- Tony Durant / acoustic & electric guitars, vocals
- Michael Day / bass
- Michael Gregory / drums, percussion
- Janet Rogers / violin, backing vocals
- Madeleine Bland / cello, piano, harmonium, backing vocals
- Vanessa Hall-Smith / violin, backing vocals
1. Gone With The Mouse (4:59)
2. A Tiny Book (8:03)
3. Another Nail (6:57)
4. Shoes And Ships (6:14)
5. The Nothing Song (8:23)
6. Me And My Kite (2:34)
7. Just Anyone (3:33)
In 71, there were plenty of musical possibilities yet unexplored and Tony Durant thought about integrating the strings developing soothing rather between ELO’s first three album and JDDG’s superb, haunting spine-chilling Sun Symphonia. Rather closer to ELO’s sweeter sounds (circa Eldorado) than JDDG’s crazed sounds, the album is a pure pleasure for progheads enjoying string works that is precisely between ELO’s first three album and JDDG’s superb, haunting spine-chilling Sun Symphonia, the album is a pure pleasure for progheads enjoying string works. Although you can sense the inexperience of the group (only Durant had actually recorded before) and therefore an underlying naiveté, the album operates full-charms out on the unsuspecting proghead, even though the album’s inventiveness might not appear at first listen.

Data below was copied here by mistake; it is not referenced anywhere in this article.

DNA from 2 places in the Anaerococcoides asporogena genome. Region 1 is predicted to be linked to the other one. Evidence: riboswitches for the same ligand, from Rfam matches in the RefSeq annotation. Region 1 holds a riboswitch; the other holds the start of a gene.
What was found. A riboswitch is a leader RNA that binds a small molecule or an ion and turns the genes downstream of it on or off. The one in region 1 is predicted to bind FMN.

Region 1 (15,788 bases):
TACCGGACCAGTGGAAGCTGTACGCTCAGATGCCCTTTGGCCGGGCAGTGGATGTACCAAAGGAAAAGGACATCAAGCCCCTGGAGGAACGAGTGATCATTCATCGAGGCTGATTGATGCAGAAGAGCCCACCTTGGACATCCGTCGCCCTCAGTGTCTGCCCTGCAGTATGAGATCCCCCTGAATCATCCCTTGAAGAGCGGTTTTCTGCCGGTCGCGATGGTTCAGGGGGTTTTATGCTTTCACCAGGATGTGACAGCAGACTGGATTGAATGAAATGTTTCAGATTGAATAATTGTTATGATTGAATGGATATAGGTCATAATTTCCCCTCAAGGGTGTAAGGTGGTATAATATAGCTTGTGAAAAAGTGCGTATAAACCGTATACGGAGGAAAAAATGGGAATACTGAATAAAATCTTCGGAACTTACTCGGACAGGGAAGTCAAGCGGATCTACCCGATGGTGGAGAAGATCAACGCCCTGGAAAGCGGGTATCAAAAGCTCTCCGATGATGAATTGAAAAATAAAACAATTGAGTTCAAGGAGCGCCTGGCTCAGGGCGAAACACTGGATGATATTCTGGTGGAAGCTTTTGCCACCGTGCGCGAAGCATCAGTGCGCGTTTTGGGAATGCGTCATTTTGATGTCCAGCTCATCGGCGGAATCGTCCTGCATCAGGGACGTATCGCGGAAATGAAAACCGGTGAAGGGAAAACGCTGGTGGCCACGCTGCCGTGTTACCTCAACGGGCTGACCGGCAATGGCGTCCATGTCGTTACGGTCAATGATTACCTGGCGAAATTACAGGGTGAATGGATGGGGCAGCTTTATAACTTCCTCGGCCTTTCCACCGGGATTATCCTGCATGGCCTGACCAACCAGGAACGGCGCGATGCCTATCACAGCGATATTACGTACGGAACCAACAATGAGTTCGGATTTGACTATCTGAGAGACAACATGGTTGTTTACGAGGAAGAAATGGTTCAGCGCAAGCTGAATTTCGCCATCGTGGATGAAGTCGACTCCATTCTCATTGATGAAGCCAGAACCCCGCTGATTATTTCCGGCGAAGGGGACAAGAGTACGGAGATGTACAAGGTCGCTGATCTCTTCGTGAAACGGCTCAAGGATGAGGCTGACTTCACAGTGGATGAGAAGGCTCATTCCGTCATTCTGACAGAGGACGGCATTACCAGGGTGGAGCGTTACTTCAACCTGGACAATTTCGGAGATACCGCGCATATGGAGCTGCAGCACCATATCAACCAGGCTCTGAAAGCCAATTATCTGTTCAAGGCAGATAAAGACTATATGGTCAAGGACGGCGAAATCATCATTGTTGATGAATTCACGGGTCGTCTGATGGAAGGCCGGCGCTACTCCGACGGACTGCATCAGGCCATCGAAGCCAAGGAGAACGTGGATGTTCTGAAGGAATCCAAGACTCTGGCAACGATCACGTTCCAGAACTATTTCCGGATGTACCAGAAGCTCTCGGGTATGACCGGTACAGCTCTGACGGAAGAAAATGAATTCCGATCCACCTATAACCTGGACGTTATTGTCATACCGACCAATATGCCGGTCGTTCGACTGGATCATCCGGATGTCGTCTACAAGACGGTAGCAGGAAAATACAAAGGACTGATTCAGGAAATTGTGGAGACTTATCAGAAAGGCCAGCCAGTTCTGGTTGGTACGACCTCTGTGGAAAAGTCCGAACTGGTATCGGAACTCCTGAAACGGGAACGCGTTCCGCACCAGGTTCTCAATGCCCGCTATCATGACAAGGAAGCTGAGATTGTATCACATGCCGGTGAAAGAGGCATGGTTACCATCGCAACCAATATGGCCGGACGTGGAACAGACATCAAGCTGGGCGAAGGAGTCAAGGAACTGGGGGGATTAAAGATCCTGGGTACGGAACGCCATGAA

Another Nail is one of two tracks that come from their Durant’s Louise days (the other being the sub-par Kite), but it is definitely the first inside the coffin of your sanity. Here the girl trio provide a hellish intro before the group takes over, but Bland’s harmonium keeps popping up and the girls come into the group to provide delicious licks on their strings and then outro the track as well.
The second side of the album starts softly on Shoes and Ship, with the whole thing definitely progressive but staying calm and featuring haunting cello drones (I was not sure I could place this line for 100 points ;-) on the closing section. When listening to the extensive mini-epic Nothing Song, one can wonder if Lynne and Wood had not laid their hands on a copy of this album. The album is not always even as there are tracks when the string section is used in a conservative manner: Kite and are hardly more than songs where a strings synths could suffice nowadays. However the closing Just anyone holds a tense suspense where the women are more discrete than on other parts of the album.
While it does not hold the insanity of Tea And Symphony, the pagan savagery of Comus and the extraordinary enthusiasm of Jan Dukes De Grey, this album is yet another just unearthed gems from the early 70’s, just waiting for progheads to stumble on it and carve out a 24-carat reputation.(some parts of review are Hugues Chantraine's)
Fuchsia made progressive music crisp and intelligent, dignified and sophisticated way beyond the pretensions of some of their heavier and indeed lighter contemporaries. A beautiful album.
Fuchsia - Gone With The Mouse:
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